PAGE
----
CNR Wishes the City of New Rochelle A Happy 325th Anniversary with a Special 'Ragtime' Performance
The College of New Rochelle celebrated the City of New Rochelle's 325th anniversary and the legacy of E.L. Doctorow on Saturday, November 23, with a performance of Ragtime
, the musical based on Doctorow’s 1976 novel. Judith Huntington, President of the College of New Rochelle, welcomed the audience with opening remarks, followed by remarks from Marianne Sussman, chair of the 325th Anniversary Committee, and New Rochelle Mayor Noam Bramson. Bramson presented a citation and the key to the city to Caroline Doctorow, who accepted them on behalf of her father.
President Huntington noted that The College of New Rochelle traces its history back to the turn of the century, and has been an integral part of the New Rochelle community for more than 100 years. "Our nursing students do clinical placements at Sound Shore Medical Center, our social work students do field work at nursing homes and other facilities, our education students student teach and do field work in New Rochelle schools," Huntington said. "We are so proud to call New Rochelle our home for more than a century."
Often named one of the best novels of the 20th century, Ragtime is a work of historical fiction that takes place from 1900 to 1917, and is centered around the lives of three families -- a wealthy family living on Broadview Avenue in New Rochelle; an abandoned African-American child and his depressed mother; and a Jewish single father struggling to support himself and his daughter. Doctorow wrote the novel, published in 1975, in his New Rochelle home. It won the first National Book Critics Circle Award for fiction in 1976.
In her remarks, Caroline Doctorow explained the importance of New Rochelle to E.L Doctorow professionally, "My father began his distinguished career here in this place -- sitting at a desk in an attic room in our house on Broadview Avenue, built in 1902 in the wonderful city of New Rochelle -- with nothing more than a typewriter, blank white paper and his extraordinary mind." She explained that New Rochelle was important to him on a personal level as well, “My father loved living and working in New Rochelle and raising his family here… So much so that, as we know, he immortalized New Rochelle in his master work, Ragtime."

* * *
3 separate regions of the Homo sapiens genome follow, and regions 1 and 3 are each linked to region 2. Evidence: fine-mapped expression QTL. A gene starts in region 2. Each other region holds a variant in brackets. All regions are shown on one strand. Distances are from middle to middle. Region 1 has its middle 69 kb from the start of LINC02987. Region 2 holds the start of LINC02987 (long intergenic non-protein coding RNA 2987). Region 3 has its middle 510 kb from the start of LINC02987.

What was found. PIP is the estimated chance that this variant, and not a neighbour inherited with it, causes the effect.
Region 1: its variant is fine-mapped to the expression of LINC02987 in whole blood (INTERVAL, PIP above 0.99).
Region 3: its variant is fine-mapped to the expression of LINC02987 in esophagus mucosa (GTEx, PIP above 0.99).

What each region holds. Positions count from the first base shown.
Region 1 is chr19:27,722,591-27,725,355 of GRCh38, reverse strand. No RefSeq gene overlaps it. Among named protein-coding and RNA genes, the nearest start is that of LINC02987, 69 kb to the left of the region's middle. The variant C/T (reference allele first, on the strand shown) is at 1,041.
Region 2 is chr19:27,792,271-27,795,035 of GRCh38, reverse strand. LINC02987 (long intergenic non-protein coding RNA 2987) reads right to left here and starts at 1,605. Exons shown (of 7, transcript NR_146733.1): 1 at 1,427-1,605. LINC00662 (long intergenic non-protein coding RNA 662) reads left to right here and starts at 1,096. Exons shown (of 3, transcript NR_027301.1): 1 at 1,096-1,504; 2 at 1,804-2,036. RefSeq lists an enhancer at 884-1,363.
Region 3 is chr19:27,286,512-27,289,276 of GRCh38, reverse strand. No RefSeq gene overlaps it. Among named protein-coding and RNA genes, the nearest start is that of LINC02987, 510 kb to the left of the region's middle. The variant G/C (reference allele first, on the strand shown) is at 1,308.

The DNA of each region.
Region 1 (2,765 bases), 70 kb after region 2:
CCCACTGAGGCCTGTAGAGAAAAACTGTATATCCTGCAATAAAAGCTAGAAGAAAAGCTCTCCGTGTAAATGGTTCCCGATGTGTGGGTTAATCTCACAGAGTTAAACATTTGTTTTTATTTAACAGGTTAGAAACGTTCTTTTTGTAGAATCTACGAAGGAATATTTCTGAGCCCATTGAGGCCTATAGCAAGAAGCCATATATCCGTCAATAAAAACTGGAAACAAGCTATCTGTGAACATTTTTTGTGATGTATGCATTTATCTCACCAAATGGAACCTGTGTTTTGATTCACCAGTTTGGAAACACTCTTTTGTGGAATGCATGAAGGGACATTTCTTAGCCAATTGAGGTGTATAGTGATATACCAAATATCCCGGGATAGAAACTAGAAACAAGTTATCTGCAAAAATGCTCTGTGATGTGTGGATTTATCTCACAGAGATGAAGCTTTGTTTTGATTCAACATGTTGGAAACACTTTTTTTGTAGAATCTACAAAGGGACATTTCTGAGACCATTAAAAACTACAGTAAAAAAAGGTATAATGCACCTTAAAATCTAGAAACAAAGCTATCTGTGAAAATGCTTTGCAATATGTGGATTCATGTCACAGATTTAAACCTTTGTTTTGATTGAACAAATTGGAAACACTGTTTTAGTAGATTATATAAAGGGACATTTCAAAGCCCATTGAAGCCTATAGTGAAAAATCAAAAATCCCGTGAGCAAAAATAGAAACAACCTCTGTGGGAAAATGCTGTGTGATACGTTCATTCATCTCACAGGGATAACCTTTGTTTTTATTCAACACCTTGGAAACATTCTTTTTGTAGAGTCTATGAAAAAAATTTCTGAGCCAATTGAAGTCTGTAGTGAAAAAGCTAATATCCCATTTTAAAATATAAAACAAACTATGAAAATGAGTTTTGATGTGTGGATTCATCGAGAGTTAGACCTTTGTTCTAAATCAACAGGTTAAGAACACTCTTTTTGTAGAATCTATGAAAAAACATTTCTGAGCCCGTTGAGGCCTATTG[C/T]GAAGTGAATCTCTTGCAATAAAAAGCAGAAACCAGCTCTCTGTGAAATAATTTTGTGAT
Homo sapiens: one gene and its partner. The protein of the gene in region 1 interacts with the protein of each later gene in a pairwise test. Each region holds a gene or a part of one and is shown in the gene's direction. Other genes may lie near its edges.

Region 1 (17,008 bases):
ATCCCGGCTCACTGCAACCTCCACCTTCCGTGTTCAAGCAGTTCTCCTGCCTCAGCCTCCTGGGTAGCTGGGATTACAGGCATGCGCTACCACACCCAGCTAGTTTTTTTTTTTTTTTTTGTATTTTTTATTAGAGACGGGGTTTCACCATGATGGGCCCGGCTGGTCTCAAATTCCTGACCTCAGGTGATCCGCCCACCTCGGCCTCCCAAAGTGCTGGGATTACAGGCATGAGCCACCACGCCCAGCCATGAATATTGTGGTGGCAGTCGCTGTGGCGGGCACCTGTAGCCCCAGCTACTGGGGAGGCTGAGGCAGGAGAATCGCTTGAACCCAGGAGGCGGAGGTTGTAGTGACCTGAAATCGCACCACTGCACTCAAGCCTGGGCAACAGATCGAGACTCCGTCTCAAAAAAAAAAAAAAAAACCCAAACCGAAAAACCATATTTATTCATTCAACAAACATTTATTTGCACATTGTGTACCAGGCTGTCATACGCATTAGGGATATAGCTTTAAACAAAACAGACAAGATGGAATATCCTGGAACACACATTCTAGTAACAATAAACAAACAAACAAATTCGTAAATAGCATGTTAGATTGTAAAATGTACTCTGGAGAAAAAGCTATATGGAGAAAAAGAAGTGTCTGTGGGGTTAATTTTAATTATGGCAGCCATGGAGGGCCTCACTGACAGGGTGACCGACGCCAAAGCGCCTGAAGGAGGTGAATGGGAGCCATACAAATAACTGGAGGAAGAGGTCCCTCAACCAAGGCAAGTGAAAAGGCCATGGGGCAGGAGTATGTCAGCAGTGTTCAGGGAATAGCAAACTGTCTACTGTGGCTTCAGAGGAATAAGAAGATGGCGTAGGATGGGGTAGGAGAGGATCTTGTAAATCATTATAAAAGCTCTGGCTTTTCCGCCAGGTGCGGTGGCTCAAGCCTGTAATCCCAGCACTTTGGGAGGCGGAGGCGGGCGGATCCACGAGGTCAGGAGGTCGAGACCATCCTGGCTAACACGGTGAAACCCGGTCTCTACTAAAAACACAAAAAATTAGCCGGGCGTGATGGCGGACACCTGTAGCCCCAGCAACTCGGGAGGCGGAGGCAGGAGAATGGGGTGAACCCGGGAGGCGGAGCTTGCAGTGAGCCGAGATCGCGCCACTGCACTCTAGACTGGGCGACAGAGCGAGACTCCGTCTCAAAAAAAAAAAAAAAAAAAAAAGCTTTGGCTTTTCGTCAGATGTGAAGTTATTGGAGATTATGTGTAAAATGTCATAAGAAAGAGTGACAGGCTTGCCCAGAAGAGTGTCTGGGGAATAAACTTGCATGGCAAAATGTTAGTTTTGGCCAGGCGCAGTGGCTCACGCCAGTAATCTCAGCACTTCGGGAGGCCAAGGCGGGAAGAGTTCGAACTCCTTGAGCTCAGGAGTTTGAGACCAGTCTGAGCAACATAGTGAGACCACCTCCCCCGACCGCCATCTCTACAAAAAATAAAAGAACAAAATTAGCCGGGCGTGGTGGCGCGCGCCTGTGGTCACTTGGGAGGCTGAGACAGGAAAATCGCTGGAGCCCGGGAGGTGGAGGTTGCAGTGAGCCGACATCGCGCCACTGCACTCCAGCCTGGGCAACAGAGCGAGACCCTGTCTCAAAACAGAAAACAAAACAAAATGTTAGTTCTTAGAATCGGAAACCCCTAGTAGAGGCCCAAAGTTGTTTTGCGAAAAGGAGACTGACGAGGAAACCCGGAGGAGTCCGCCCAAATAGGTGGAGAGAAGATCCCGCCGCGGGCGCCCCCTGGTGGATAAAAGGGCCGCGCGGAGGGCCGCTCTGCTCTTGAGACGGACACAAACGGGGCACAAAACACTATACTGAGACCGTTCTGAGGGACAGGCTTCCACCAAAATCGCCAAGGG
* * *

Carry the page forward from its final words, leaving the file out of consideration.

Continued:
Doctorow also paid tribute to two relatives -- E.L. Doctorow's brother, Donald Doctorow, and his wife, Elly, long-time residents of the city. Elly Doctorow was the first councilwoman in the city's history, and they were actually the reason E.L. Doctorow moved to New Rochelle.
A long-time resident of New Rochelle, E.L. Doctorow has taught at Sarah Lawrence College, the Yale School of Drama, the University of Utah, the University of California at Irvine, and Princeton University. He holds the Lewis and Loretta Glucksman chair in English and American Letters at New York University.
His novels include The Book of Daniel; World's Fair, winner of the 1986 National Book Award; Billy Bathgate, winner of the PEN/Faulkner prize, the National Book Critics Circle Award and the William Dean Howells medal of the American Academy of Arts and Letters, 1990; The Waterworks; City of God; The March, which received the 2006 PEN/Faulkner Award, the 2006 National Book Critics Circle Award and was a Pulitzer Prize finalist; Homer and Langley, 2009; and his latest novel, Andrew's Brain, to be published in January.
The ceremony took place before the 2 p.m. performance of Ragtime, which was followed by a reception to meet the actors in Mooney Center Lounge. The production ran from November 15 to 24.
"This show couldn't be more perfect for us in 2013," explained Ragtime director Laurie Peterson Castaldo. "Along with the city's celebration, our dramatic society, CNR Drama, was established in 1906, the year in which the play first takes place." More importantly, she added, "as a college, this is a teaching moment. Ragtime reminds us of how we got to where we are."
The artistic team included music director Kurt Kelley, choreographer Juan Borona, scenic designer Raffaele A. Castaldo, costume designer Brooke Cohen and lighting designer Cecilia Durbin. A cast of 36 was drawn from New York City and environs as well as The College of New Rochelle community, and featured Erich McMillan-McCall as Coalhouse Walker Jr., Hanna Burke as Mother, and David Gautschy as Tateh.
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(Photo: Celebrants at The College of New Rochelle’s special Ragtime performance to honor the legacy of E.L. Doctorow and the 325th anniversary of the City of New Rochelle include, from left, Marianne Sussman, chair of the 325th Anniversary Committee; College of New Rochelle President Judith Huntington; Caroline Doctorow; and New Rochelle Mayor Noam Bramson.